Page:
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Power influence slideshare

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Power and Influence Topic for UG

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Power influence slideshare

  1. 1. Link: http://www.traveller.com.au/how-the-qantas-crisis-unfolded-1mpv6
  2. 2. THE MEANING OF POWER Power is the capacity of a person, team or organisation to influence others • Potential, not actual use • People have power they don’t use and they may not know they possess it • A perception
  3. 3. POWER AND DEPENDENCE Resource desired by Person B Person B’s countervailing power over Person A Person A Person A’s control of resource valued by Person B Person B Person A’s power over Person B
  4. 4. MODEL OF POWER IN ORGANISATIONS
  5. 5. SOURCES OF POWER • Agreement that people in certain roles can request certain behaviours of others • Based on job descriptions and mutual agreement • Legitimate power range (zone of indifference) varies across national and organisational cultures Legitimate
  6. 6. SOURCES OF POWER CONTINUED • Ability to control the allocation of rewards valued by others and to remove negative sanctions • Operates upward as well as downward Legitimate Reward
  7. 7. SOURCES OF POWER CONTINUED • Ability to apply punishment • Exists upward as well as downward • Peer pressure is a form of coercive power Legitimate Reward Coercive
  8. 8. SOURCES OF POWER CONTINUED • The capacity to influence others by possessing knowledge or skills that they value • More employee expert power over companies in knowledge economy Legitimate Reward Coercive Expert
  9. 9. SOURCES OF POWER CONTINUED • Occurs when others identify with, like or otherwise respect the person • Associated with charismatic leadership Legitimate Referent Reward Coercive Expert
  10. 10. CONTINGENCIES OF POWER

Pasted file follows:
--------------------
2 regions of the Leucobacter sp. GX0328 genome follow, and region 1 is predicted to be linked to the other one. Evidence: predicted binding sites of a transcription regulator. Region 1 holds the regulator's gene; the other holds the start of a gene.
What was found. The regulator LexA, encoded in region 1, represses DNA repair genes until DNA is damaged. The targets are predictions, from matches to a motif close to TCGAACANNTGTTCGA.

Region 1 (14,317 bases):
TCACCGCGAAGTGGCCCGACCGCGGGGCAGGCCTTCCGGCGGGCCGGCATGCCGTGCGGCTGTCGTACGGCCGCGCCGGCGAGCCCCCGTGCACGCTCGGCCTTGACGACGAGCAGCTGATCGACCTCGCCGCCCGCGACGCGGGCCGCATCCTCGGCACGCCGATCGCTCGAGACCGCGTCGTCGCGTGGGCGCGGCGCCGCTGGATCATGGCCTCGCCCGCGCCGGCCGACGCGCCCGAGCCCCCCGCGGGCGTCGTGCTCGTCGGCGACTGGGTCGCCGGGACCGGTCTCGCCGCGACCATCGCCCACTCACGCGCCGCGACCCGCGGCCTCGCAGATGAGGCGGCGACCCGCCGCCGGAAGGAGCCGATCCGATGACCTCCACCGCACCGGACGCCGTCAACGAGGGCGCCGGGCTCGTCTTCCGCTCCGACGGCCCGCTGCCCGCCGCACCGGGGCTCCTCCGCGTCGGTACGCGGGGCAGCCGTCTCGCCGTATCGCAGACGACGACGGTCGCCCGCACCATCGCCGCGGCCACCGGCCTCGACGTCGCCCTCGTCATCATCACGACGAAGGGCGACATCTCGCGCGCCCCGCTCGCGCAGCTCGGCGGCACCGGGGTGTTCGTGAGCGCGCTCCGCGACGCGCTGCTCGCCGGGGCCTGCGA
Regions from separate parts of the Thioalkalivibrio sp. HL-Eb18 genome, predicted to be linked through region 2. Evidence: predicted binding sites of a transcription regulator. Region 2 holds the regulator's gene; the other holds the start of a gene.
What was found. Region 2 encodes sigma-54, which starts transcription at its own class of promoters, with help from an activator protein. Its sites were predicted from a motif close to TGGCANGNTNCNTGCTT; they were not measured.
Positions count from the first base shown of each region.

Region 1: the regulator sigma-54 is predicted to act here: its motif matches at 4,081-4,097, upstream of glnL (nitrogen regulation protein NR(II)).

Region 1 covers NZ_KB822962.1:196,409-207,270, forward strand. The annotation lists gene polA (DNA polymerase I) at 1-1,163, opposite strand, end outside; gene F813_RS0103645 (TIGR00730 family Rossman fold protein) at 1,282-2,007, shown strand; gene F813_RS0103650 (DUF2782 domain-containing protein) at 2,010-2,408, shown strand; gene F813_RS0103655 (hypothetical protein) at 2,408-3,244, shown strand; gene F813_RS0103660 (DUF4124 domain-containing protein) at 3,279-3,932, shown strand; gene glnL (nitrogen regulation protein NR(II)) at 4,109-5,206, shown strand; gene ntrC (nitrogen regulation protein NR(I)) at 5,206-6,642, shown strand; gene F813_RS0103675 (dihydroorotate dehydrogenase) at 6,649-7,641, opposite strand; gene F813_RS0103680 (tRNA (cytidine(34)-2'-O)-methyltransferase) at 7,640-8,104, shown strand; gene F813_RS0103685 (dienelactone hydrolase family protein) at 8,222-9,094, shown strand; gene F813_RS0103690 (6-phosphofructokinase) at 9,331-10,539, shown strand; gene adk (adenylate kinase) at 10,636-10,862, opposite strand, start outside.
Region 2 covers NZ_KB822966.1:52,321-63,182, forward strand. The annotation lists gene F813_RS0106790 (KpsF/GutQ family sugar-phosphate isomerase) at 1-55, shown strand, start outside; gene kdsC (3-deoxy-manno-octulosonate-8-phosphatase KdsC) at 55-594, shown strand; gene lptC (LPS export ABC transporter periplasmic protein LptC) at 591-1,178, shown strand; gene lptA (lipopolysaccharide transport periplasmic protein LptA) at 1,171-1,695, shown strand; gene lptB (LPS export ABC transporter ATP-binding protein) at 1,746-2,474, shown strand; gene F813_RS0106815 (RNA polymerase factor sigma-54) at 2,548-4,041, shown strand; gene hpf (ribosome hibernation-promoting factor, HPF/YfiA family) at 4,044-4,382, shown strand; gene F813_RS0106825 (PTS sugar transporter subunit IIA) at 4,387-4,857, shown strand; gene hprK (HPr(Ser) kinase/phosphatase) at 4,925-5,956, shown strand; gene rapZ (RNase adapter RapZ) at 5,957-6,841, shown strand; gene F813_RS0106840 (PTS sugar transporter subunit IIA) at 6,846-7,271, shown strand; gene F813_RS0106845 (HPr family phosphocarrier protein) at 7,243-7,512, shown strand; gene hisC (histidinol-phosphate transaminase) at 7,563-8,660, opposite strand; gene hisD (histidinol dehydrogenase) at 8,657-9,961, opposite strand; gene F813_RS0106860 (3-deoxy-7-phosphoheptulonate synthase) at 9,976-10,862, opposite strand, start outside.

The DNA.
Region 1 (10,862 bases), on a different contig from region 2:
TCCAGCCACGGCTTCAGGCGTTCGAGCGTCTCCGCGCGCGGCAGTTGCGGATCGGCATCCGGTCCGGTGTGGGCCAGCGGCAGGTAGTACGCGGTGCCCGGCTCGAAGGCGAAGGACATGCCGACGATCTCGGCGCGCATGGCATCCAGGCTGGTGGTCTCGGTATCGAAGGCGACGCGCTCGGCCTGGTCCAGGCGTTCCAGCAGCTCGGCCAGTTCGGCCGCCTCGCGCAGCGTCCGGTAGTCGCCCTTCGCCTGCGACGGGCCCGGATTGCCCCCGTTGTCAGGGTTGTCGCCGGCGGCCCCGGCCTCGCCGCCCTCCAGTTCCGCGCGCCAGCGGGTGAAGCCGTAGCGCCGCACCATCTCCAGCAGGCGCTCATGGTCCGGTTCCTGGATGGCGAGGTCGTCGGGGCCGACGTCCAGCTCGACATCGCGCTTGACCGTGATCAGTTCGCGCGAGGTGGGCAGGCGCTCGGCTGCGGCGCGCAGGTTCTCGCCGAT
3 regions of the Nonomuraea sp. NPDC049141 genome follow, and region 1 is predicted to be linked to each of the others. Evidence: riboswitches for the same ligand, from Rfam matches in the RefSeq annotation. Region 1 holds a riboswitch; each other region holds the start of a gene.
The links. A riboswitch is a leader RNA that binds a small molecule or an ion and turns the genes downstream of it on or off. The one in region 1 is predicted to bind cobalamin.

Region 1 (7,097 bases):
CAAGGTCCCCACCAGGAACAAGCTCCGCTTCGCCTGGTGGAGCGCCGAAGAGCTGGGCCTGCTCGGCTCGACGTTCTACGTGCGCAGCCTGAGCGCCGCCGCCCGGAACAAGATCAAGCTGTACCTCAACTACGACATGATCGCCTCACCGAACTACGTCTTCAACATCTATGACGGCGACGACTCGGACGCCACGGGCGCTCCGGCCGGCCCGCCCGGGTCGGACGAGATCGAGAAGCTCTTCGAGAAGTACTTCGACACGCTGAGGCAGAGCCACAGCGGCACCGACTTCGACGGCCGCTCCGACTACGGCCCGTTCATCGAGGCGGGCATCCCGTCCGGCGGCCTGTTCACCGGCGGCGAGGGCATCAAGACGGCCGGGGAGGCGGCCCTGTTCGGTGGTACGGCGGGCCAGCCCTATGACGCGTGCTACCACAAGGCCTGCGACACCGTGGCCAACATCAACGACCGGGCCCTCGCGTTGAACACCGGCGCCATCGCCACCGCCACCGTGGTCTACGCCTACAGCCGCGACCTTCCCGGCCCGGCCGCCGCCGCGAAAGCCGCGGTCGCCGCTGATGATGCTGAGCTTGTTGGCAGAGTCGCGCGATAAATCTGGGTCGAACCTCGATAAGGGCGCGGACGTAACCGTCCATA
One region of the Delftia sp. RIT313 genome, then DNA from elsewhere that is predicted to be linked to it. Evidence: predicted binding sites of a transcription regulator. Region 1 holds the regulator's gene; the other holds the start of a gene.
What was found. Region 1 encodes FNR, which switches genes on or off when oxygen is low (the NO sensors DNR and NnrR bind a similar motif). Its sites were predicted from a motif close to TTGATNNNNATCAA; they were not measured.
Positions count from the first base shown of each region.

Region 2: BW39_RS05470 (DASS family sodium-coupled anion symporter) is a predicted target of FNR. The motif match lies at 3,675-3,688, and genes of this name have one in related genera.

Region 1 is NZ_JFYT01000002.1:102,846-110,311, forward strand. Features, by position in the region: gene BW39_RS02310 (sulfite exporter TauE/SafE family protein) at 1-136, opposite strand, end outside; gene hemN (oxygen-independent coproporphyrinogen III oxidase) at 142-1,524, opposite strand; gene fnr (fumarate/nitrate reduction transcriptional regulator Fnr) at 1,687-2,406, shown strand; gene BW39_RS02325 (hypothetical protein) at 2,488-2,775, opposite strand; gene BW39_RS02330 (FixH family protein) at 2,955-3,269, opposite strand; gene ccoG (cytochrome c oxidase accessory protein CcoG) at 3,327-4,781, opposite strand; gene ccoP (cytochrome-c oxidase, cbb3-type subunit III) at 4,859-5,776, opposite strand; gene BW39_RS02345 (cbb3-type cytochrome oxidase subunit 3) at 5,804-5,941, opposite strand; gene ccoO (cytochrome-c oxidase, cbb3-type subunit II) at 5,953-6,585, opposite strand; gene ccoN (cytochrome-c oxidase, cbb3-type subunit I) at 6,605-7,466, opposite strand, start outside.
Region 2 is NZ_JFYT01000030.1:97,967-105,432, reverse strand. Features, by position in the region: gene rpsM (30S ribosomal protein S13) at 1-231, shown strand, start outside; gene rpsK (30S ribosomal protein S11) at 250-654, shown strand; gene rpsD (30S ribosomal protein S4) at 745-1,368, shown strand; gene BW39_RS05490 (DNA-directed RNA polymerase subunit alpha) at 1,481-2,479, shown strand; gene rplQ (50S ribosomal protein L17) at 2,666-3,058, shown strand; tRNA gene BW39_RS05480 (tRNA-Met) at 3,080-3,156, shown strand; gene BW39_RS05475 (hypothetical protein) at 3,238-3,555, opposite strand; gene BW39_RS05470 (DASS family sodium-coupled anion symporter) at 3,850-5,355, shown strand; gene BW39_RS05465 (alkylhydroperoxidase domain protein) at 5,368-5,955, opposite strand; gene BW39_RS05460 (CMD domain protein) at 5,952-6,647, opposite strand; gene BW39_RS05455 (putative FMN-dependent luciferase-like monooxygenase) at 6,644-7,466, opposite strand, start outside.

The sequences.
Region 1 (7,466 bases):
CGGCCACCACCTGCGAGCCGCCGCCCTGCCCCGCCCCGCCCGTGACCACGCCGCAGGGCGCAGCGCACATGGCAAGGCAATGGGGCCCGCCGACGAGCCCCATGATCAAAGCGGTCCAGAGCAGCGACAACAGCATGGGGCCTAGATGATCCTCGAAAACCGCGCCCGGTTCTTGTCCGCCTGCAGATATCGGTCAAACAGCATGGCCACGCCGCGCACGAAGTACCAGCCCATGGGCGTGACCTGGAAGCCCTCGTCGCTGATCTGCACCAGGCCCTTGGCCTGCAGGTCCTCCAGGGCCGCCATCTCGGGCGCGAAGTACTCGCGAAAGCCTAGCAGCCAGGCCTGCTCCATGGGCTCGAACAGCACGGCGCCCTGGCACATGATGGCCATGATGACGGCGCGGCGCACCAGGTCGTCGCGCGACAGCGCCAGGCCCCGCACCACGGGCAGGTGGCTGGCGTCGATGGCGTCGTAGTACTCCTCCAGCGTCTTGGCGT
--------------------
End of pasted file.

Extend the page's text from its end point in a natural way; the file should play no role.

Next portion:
11. 11. INCREASING NON- SUBSTITUTABILITY • Few or no alternatives to the resource • Increase non-substitutability by controlling the resource • Exclusive right to perform medical procedures • Control over skilled labour • Exclusive knowledge to repair equipment • Differentiate resource from others
  12. 12. CENTRALITY • Degree and nature of interdependence between powerholder and others • Centrality is a function of: • How many others are affected by you • How quickly others are affected by you
  13. 13. DISCRETION ANDVISIBILITY • Discretion • The freedom to exercise judgment • Rules limit discretion, limit power • Also a perception—acting as if you have discretion • Visibility • Symbols communicate your power source(s) • Educational diplomas • Clothing, etc. (stethoscope around neck) • Salience • Location—others are more aware of your presence
  14. 14. INFLUENCING OTHERS • Influence—any behaviour that attempts to alter someone’s attitudes or behaviour • Applies one or more power bases • Process through which people achieve organisational objectives • Operates up, down and across the organisational hierarchy
  15. 15. Assertiveness • Actively applying legitimate and coercive power (‘vocal authority’) • Reminding, confronting, checking, threatening Silent authority • Following requests without overt influence • Based on legitimate power, role modelling • Common in high power distance cultures TYPES OF INFLUENCE
  16. 16. TYPES OF INFLUENCE CONTINUED Coalition formation • Group forms to gain more power than individuals alone 1. Pools resources/power 2. Legitimises the issue 3. Power through social identity Information • Manipulating others’ access to information • Withholding, filtering, re-arranging information • Reduces uncertainty
  17. 17. TYPES OF INFLUENCE CONTINUED Upward appeal • Appealing to higher authority • Includes appealing to firm’s goals • Alliance or perceived alliance with higher status person Persuasion • Logic, facts, emotional appeals • Depends on persuader, message content, message medium, audience
  18. 18. TYPES OF INFLUENCE CONTINUED Exchange • Promising or reminding of past benefits in exchange for compliance • Includes negotiation and networking Ingratiation/ impression management • Increase liking by, or perceived similarity to, the target person
  19. 19. CONSEQUENCES OF INFLUENCE TACTICS people oppose the behaviour desired by the influencer motivated by external sources (rewards) to implement request identify with and highly motivated to implement request Resistance Compliance Commitment
  20. 20. MINIMISING POLITICAL BEHAVIOUR • Introduce clear rules for scarce resources • Effective organisational change practices • Suppress norms that support or tolerate self-serving behaviour • Leaders role model organisational citizenship • Give employees more control over their work • Keep employees informed

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